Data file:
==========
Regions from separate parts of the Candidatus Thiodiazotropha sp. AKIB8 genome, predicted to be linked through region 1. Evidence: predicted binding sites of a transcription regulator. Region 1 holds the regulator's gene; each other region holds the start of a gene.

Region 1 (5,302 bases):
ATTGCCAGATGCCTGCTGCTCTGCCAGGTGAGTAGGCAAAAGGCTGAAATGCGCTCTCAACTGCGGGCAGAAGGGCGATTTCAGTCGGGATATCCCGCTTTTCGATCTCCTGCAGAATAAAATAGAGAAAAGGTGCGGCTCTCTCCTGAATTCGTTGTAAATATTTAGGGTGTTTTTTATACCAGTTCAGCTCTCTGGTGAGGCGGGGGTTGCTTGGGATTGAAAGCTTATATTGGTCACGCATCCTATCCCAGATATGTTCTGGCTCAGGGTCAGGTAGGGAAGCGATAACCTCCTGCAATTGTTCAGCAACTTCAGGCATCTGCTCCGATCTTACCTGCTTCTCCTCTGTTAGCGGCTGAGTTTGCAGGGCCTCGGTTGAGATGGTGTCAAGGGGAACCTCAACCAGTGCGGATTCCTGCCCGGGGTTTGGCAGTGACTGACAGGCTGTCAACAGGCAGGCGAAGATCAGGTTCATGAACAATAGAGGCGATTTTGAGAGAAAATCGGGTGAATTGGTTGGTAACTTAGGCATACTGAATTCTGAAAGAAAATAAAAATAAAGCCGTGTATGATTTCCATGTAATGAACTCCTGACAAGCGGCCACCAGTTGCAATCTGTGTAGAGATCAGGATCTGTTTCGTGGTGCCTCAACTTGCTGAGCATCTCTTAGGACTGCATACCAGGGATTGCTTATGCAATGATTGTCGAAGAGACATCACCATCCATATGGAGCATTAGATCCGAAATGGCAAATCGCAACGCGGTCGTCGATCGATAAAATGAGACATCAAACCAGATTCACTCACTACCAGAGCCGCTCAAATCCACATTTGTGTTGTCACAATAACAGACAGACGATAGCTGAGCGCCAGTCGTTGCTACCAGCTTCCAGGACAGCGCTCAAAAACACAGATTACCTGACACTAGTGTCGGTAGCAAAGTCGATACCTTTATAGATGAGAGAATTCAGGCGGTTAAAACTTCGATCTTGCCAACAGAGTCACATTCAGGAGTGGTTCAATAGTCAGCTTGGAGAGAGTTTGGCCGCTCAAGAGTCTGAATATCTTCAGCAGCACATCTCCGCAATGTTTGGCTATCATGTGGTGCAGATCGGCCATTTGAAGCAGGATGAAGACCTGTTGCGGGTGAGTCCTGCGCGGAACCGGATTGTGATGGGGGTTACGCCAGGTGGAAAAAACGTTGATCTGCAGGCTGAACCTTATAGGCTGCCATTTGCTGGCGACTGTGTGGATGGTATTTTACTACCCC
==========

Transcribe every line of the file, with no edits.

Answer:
Regions from separate parts of the Candidatus Thiodiazotropha sp. AKIB8 genome, predicted to be linked through region 1. Evidence: predicted binding sites of a transcription regulator. Region 1 holds the regulator's gene; each other region holds the start of a gene.

Region 1 (5,302 bases):
ATTGCCAGATGCCTGCTGCTCTGCCAGGTGAGTAGGCAAAAGGCTGAAATGCGCTCTCAACTGCGGGCAGAAGGGCGATTTCAGTCGGGATATCCCGCTTTTCGATCTCCTGCAGAATAAAATAGAGAAAAGGTGCGGCTCTCTCCTGAATTCGTTGTAAATATTTAGGGTGTTTTTTATACCAGTTCAGCTCTCTGGTGAGGCGGGGGTTGCTTGGGATTGAAAGCTTATATTGGTCACGCATCCTATCCCAGATATGTTCTGGCTCAGGGTCAGGTAGGGAAGCGATAACCTCCTGCAATTGTTCAGCAACTTCAGGCATCTGCTCCGATCTTACCTGCTTCTCCTCTGTTAGCGGCTGAGTTTGCAGGGCCTCGGTTGAGATGGTGTCAAGGGGAACCTCAACCAGTGCGGATTCCTGCCCGGGGTTTGGCAGTGACTGACAGGCTGTCAACAGGCAGGCGAAGATCAGGTTCATGAACAATAGAGGCGATTTTGAGAGAAAATCGGGTGAATTGGTTGGTAACTTAGGCATACTGAATTCTGAAAGAAAATAAAAATAAAGCCGTGTATGATTTCCATGTAATGAACTCCTGACAAGCGGCCACCAGTTGCAATCTGTGTAGAGATCAGGATCTGTTTCGTGGTGCCTCAACTTGCTGAGCATCTCTTAGGACTGCATACCAGGGATTGCTTATGCAATGATTGTCGAAGAGACATCACCATCCATATGGAGCATTAGATCCGAAATGGCAAATCGCAACGCGGTCGTCGATCGATAAAATGAGACATCAAACCAGATTCACTCACTACCAGAGCCGCTCAAATCCACATTTGTGTTGTCACAATAACAGACAGACGATAGCTGAGCGCCAGTCGTTGCTACCAGCTTCCAGGACAGCGCTCAAAAACACAGATTACCTGACACTAGTGTCGGTAGCAAAGTCGATACCTTTATAGATGAGAGAATTCAGGCGGTTAAAACTTCGATCTTGCCAACAGAGTCACATTCAGGAGTGGTTCAATAGTCAGCTTGGAGAGAGTTTGGCCGCTCAAGAGTCTGAATATCTTCAGCAGCACATCTCCGCAATGTTTGGCTATCATGTGGTGCAGATCGGCCATTTGAAGCAGGATGAAGACCTGTTGCGGGTGAGTCCTGCGCGGAACCGGATTGTGATGGGGGTTACGCCAGGTGGAAAAAACGTTGATCTGCAGGCTGAACCTTATAGGCTGCCATTTGCTGGCGACTGTGTGGATGGTATTTTACTACCCC